3 Most Important Golf Swing Tips for Consistency
While there are countless golf swing videos and articles you can find on the web sharing the latest golf swing tips, you should really focus on these 3 things if you want to improve your golf swing.
Let’s keep it simple and not worry about all the mechanical terms you hear golf instructors throwing around like hip rotation, spine angle, torque, swing plane, etc.
Instead, focus in on these 3 things and your golf swing will become more consistent and produce better golf shot results.
#1: Consistent Ball Striking – Contact the Ground in the Same Spot
When the golf club comes down from the downswing, we want the face to strike ball first then ground. This is ideal for producing the best ball striking results.
When you hit ground before ball, the club can bounce causing a thinned shot or it can dig causing a chunked golf shot.
Mark the golf ball position on the driving range by placing a tee in the ground a few feet outside the ball. Check you divot against this tee to see if the divot started before the tee (chunk) or after the tee (ideal).
Once you can move the golf divot forward of the tee and hit the ground in the same location on each shot, you’ll be achieving more consistent ball striking.
One of the factors to check is your weight shift. If you are getting your weight shifted properly forward during the downswing, this can help your body move ahead of the ball and achieve the forward divot that results form ball then turf contact.
If your weight gets stuck behind the swing, this can lead to your club releasing into the ground behind the ball, making ground then ball contact (bad things happen).
One way to prevent this is the misconception of shifting weight to the back leg during the back swing. To much swaying and leaning can cause more harm than good.
Instead, try keeping your weight centered during the back swing, twisting your body (coiling) around this set position to build up power from the coil and shoulder turn.
RESOURCE: How to Break 70 Golf Training Plan
#2: Get Your Club Face Angle in Line with Your Swing Path
Here is a fundamental part of the golf swing that most beginners don’t know about. Once you learn this aspect of the golf swing, every shot you hit will make sense in why the golf ball flew the direction that it did.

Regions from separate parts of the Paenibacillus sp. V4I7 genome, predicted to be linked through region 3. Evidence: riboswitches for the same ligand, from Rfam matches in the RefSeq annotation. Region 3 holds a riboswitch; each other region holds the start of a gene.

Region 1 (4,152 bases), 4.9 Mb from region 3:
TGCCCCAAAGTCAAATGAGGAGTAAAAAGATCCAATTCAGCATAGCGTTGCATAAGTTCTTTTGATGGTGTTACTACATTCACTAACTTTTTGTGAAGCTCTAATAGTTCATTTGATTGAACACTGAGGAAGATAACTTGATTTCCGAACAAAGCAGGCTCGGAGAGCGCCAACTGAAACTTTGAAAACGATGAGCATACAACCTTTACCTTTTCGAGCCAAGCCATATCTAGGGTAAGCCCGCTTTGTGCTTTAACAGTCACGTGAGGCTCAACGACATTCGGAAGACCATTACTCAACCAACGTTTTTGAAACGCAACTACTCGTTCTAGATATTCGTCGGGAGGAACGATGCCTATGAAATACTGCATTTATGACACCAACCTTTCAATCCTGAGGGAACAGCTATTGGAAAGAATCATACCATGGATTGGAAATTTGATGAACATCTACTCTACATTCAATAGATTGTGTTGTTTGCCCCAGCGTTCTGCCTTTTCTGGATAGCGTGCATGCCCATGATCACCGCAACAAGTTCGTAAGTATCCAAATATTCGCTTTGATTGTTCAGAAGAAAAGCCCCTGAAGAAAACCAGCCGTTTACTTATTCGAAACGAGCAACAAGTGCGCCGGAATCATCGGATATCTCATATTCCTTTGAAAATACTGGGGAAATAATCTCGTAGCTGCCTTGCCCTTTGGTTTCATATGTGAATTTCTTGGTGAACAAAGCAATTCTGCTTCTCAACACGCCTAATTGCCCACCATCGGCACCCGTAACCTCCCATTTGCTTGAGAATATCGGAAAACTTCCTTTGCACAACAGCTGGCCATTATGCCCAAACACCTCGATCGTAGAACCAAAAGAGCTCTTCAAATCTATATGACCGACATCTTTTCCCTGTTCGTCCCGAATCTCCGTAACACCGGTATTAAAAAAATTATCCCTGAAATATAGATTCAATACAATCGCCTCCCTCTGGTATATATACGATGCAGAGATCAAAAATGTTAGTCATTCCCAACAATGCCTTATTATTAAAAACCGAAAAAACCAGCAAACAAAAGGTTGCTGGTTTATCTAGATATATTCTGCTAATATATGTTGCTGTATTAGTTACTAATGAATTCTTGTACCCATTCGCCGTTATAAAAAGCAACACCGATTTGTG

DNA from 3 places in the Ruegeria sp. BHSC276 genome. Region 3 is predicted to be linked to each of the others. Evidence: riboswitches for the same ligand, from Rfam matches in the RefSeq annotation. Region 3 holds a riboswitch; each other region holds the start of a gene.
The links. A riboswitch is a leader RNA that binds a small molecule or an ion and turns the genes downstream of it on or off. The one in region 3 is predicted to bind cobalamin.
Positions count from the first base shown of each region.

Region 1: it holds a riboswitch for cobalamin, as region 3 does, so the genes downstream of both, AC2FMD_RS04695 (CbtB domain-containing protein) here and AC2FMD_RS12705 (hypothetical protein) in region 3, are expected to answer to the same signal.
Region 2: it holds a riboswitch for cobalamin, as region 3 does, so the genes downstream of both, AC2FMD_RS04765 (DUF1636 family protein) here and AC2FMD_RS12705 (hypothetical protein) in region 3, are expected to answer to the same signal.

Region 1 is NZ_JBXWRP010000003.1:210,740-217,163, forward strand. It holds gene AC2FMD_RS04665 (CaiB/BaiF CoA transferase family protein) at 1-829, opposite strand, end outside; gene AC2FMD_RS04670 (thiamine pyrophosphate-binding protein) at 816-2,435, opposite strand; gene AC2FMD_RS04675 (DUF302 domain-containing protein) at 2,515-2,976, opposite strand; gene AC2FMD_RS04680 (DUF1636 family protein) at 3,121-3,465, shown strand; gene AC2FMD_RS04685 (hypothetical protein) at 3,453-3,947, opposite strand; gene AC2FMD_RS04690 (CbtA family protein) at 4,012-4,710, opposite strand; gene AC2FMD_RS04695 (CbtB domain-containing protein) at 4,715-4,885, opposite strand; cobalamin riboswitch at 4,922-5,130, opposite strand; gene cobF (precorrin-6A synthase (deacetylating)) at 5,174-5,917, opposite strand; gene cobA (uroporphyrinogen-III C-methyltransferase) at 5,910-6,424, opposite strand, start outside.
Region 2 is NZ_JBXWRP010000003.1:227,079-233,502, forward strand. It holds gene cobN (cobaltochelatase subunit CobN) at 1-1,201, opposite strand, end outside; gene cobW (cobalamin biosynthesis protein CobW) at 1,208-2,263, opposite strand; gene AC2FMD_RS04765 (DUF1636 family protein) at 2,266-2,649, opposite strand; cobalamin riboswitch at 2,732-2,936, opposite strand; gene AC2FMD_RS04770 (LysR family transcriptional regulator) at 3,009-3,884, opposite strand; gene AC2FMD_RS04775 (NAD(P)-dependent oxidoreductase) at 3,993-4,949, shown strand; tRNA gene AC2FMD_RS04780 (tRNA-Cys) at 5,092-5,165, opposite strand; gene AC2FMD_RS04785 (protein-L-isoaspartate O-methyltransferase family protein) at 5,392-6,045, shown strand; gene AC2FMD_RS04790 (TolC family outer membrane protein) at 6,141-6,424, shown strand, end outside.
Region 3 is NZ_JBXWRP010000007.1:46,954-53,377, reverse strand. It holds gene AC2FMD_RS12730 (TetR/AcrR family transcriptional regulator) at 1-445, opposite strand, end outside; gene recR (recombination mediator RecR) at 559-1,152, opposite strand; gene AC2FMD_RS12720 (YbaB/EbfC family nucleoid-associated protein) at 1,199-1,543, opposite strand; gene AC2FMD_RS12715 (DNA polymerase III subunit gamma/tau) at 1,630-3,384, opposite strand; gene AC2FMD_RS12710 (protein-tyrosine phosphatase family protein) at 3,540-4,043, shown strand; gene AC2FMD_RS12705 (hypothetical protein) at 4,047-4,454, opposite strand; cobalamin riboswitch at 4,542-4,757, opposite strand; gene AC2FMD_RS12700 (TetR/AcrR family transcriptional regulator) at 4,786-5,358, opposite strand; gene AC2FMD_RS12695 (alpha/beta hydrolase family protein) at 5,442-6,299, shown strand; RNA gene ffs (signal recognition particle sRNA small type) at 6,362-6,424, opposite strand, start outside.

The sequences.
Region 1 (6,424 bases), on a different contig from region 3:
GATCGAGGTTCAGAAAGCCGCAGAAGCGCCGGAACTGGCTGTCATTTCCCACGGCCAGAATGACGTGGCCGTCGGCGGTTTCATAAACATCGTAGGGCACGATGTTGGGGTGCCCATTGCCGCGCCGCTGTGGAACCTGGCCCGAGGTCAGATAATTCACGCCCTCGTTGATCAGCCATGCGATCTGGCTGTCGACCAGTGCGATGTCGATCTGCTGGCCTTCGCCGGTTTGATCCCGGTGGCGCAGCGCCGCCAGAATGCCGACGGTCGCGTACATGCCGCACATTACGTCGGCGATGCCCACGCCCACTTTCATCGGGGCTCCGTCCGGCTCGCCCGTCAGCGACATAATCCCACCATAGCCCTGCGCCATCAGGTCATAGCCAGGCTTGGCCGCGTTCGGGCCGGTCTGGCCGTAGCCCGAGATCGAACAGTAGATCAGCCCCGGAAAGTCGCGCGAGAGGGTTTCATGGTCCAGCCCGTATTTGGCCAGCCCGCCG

The golf club face angle refers to the angle the club is at when it strikes the ball. The face will be one of three things; open, closed, or square relative to the target line.
Swing path refers to the path the golf club takes on the down swing and as it hits the golf ball. Swing path can be open, closed, or square relative to the target line.
Now here comes the advanced part that is hard to understand at first.
The face angle is not only open, closed, or square to the target line but it’s also open, closed, or square relative to the swing path line.
If your swing path is out to the right of the target line, you’d expect the golf ball to go to the right instead of straight. But if the club face angle is closed relative to the swing path, the ball can still fly straight since it was struck with conflicting angles.
The club face would need to also be open the same as the swing path, which would cause the club face angle to be “square” to the club path, but “open” relative to the golf ball.
This wouldn’t cause a slice since the face angle is equal with the club path (both are open to the right). But it would cause the golf ball to be pushed to the right of the target.
A slice occurs when the club face angle is more open than the swing path angle. And a hook occurs when the face angle is more closed than the swing path angle.
So if you want to learn how to hit a draw, get the club face angle to be slightly closed relative to the swing path angle and the golf ball will create draw spin.
Swinging to the right and not closing the face will lead to pushed shots that fly right of the target and don’t draw back to the left.
If this made sense then you now are a step closer to a golf swing you can control. Do further research on the club path to face angle relationship and you’ll unlock the key to success with your golf ball’s flight trajectory.
#3: Hit Closer To The Sweet Spot
Lastly, you must master the ability to hit the ball close to the sweet spot on the face of the club. When this happens, the club makes the best possible contact with the golf ball and this produces the longest distances and ideal ball flights.
Hitting off the heel or toe (further outside the sweet spot) can cause loss of spin, loss of distance, etc.
Hitting the sweet spot is hard to do but with lots of practice you can make improvement and build consistency.
Start by buying some face tape to place on your golf clubs so you can check the face after each shot on the range to see if you hit center of the face or missed the sweet spot.